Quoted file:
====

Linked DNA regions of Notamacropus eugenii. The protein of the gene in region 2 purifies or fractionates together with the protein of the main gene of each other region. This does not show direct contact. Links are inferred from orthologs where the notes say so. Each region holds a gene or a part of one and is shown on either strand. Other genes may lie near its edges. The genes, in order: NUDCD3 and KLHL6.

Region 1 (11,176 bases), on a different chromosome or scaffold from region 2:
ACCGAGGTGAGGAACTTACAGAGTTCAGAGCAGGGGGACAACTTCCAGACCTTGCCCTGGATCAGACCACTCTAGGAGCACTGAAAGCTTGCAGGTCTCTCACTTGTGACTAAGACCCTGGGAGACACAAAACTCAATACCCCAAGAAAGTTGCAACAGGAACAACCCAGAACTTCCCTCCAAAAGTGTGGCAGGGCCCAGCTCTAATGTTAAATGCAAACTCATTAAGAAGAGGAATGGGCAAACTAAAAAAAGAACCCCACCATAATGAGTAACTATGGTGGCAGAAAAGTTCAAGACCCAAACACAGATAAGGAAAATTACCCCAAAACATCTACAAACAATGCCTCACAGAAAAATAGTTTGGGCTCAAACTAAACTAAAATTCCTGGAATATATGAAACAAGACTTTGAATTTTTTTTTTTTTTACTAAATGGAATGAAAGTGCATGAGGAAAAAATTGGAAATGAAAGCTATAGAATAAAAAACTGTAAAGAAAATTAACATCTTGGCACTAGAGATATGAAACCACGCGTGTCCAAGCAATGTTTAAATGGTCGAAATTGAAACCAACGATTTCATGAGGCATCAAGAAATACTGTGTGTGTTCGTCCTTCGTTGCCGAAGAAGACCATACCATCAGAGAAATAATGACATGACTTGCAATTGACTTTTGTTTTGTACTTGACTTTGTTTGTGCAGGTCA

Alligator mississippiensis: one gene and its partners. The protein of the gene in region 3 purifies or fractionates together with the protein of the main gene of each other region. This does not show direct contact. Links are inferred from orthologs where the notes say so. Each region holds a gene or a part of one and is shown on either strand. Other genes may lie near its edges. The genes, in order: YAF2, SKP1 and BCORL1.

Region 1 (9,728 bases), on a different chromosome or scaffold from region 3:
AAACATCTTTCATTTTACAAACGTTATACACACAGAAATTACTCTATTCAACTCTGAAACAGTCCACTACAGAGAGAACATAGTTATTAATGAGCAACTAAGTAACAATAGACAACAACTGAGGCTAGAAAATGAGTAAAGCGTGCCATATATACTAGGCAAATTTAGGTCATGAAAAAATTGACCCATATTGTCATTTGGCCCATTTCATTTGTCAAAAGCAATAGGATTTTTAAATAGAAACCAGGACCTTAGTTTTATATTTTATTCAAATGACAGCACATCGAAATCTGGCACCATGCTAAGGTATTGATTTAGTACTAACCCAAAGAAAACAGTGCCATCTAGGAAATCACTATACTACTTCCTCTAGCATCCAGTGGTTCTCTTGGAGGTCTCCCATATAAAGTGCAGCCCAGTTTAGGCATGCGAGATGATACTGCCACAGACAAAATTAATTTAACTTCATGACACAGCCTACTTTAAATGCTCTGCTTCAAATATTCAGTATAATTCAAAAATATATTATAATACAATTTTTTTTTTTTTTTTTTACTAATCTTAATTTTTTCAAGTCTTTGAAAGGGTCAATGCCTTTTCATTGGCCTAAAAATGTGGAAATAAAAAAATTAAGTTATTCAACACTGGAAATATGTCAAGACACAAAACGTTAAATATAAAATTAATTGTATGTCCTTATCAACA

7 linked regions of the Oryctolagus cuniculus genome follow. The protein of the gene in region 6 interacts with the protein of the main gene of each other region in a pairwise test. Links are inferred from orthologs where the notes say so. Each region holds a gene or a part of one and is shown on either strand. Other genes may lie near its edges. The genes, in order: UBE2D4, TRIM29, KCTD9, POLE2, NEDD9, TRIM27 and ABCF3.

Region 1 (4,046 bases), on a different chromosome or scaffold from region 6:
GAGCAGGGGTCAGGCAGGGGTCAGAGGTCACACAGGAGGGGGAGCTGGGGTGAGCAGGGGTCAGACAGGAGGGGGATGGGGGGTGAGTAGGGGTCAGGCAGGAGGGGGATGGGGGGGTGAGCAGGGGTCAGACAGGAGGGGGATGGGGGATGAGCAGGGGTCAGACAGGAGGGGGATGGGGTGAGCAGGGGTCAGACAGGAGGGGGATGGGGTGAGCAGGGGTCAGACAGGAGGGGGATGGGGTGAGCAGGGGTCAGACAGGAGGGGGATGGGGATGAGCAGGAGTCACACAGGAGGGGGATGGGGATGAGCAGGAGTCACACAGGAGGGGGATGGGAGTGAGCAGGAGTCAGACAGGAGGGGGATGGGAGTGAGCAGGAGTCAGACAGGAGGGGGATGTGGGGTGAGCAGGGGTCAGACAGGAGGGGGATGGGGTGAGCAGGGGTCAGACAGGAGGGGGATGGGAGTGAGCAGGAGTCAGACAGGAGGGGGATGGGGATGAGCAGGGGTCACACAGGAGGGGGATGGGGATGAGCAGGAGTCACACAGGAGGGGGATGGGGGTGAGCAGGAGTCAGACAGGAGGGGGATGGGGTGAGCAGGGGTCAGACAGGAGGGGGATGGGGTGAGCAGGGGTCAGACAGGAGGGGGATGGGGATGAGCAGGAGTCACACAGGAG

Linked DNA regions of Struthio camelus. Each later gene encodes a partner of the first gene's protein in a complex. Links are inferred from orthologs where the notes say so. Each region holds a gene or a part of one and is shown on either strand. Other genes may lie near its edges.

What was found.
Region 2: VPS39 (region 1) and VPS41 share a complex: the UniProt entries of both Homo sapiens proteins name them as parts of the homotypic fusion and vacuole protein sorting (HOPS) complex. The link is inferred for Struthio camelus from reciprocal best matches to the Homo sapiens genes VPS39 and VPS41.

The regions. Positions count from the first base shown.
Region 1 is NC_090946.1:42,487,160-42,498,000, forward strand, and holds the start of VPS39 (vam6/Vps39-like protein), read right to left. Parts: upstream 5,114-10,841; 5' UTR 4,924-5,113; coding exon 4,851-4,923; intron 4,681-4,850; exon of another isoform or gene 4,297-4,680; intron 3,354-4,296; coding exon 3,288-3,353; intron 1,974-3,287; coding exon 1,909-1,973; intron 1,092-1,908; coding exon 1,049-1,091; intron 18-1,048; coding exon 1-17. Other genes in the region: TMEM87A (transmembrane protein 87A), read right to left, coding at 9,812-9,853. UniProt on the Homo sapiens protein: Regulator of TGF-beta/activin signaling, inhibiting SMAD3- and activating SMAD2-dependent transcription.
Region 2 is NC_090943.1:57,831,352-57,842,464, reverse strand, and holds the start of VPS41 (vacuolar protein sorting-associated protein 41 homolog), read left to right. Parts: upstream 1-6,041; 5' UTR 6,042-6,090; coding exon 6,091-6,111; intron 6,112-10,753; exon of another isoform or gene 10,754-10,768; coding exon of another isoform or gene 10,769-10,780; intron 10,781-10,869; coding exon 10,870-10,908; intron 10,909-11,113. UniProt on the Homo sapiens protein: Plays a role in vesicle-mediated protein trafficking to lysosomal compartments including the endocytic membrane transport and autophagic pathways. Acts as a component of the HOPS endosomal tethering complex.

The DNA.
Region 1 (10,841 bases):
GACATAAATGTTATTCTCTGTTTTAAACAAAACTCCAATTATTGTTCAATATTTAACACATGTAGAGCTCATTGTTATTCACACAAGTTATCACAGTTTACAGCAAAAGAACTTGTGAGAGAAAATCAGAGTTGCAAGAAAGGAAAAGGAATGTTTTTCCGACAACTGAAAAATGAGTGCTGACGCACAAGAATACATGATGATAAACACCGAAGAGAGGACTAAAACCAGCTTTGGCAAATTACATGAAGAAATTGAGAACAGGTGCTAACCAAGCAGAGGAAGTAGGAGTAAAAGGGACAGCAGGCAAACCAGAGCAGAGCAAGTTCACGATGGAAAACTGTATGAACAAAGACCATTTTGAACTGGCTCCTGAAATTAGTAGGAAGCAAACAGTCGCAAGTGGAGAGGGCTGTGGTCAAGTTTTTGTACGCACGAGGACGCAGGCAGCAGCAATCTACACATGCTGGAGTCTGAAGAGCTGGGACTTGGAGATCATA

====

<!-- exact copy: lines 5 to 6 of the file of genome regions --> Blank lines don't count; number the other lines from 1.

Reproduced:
Region 1 (9,728 bases), on a different chromosome or scaffold from region 3:
AAACATCTTTCATTTTACAAACGTTATACACACAGAAATTACTCTATTCAACTCTGAAACAGTCCACTACAGAGAGAACATAGTTATTAATGAGCAACTAAGTAACAATAGACAACAACTGAGGCTAGAAAATGAGTAAAGCGTGCCATATATACTAGGCAAATTTAGGTCATGAAAAAATTGACCCATATTGTCATTTGGCCCATTTCATTTGTCAAAAGCAATAGGATTTTTAAATAGAAACCAGGACCTTAGTTTTATATTTTATTCAAATGACAGCACATCGAAATCTGGCACCATGCTAAGGTATTGATTTAGTACTAACCCAAAGAAAACAGTGCCATCTAGGAAATCACTATACTACTTCCTCTAGCATCCAGTGGTTCTCTTGGAGGTCTCCCATATAAAGTGCAGCCCAGTTTAGGCATGCGAGATGATACTGCCACAGACAAAATTAATTTAACTTCATGACACAGCCTACTTTAAATGCTCTGCTTCAAATATTCAGTATAATTCAAAAATATATTATAATACAATTTTTTTTTTTTTTTTTTACTAATCTTAATTTTTTCAAGTCTTTGAAAGGGTCAATGCCTTTTCATTGGCCTAAAAATGTGGAAATAAAAAAATTAAGTTATTCAACACTGGAAATATGTCAAGACACAAAACGTTAAATATAAAATTAATTGTATGTCCTTATCAACA